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Admiral Nurse Angela Molineaux

Getting to know you: Angela Molineaux

Angela Molineaux is a dementia specialist Admiral Nurse based in the London Borough of Sutton, supporting local families affected by dementia.

When did you first become interested in dementia?

I first became interested in dementia when I was a Matron in Specialist and Emergency Medicine and saw how people living with dementia had negative outcomes when they were in hospital. They often became very disorientated and distressed in the new environment. Some picked up infections or lost skills that they had before going into hospital. This started my curiosity in looking at how we could improve their experiences.

At the same time my mother was diagnosed with vascular dementia, and I was navigating that pathway as a daughter. I was totally overwhelmed by working full-time and trying to help her. I think the professionals who were looking after her assumed that as a nurse, I knew what I was doing or didn’t need support. I just had to get on with things, and our family muddled through the journey. It was an extremely stressful and painful experience for all of us.

When did you realise that you wanted to become a specialist dementia nurse?

I have been a nurse since the 1980s and worked in numerous settings including hospitals, the community and private sector healthcare. I have always had an affinity with people living with dementia and wanted to work exclusively as a specialist dementia nurse. However, I was never in the right place at the right time.

Over the years, I took opportunities to lead in dementia care strategies and initiatives in whichever setting I worked in. I attended seminars and conferences on dementia and presented case studies of good practice.

During the pandemic, I decided to leave the hospital setting and focus on community work, primarily working with people living with dementia and case managing their care at home. This opportunity gave me more experience in influencing positive outcomes of care at home.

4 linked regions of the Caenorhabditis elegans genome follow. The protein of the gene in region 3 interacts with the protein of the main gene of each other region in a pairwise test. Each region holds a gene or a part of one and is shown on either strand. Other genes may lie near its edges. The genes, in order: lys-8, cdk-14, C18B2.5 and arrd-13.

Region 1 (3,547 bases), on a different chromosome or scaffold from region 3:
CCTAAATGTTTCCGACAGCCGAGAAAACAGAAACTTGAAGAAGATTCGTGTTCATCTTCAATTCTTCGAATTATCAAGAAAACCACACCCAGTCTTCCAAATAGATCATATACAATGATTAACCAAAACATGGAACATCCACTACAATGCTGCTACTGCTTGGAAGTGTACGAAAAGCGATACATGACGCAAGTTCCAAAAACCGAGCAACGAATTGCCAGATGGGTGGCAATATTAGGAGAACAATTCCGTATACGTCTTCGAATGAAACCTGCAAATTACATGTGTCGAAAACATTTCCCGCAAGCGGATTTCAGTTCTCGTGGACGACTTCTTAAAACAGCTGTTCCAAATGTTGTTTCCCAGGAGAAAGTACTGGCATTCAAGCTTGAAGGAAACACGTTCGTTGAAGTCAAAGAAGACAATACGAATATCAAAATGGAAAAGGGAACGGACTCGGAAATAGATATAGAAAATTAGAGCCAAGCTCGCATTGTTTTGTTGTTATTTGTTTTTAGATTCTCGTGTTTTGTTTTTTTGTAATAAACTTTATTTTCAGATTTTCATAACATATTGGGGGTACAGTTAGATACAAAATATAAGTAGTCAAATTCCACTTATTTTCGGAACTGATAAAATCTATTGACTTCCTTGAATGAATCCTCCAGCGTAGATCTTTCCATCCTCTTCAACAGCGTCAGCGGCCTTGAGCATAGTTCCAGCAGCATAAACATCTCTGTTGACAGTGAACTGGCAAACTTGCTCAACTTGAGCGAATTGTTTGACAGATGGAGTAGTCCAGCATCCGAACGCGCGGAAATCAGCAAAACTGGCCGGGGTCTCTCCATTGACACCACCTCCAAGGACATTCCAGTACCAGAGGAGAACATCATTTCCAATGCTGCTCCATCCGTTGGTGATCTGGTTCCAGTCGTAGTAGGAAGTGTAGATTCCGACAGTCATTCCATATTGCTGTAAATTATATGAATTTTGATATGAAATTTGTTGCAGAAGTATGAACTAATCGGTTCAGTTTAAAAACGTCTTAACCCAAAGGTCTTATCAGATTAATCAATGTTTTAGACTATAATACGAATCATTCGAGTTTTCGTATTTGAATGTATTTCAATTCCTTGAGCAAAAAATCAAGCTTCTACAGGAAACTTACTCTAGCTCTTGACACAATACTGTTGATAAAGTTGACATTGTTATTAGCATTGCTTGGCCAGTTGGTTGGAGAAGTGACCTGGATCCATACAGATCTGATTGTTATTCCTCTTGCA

How did you hear about Admiral Nursing?

I started to investigate how I could work exclusively in the dementia nursing field and discovered Admiral Nursing – but there were no vacancies locally at the time. I waited for three years, then an Admiral Nurse vacancy was advertised in the London Borough of Sutton. I applied and was fortunate to be successful. I have been in my role for eight months now, and after 35 years, I am in my dream job.

What is special about being an Admiral Nurse?

I love being an Admiral Nurse because we are there for the whole family, and I know how important that feels when you are struggling. Other healthcare professionals are focused on the person living with dementia, but Admiral Nurses are there for the family too.

Our interventions can help avoid unnecessary hospital admissions by proactively identifying and managing risks. We can often prevent an admission by educating family members on signs of health deterioration in the person with dementia, so they can be treated early at home without needing to go into hospital.

We help the family member to keep the person living with dementia safe and well, which can enable them to stay at home for longer. We also support the carer to look after their own wellbeing.

I am able to build relationships with people during a time when they feel vulnerable and may feel no one understands – and that, for me, is a privilege.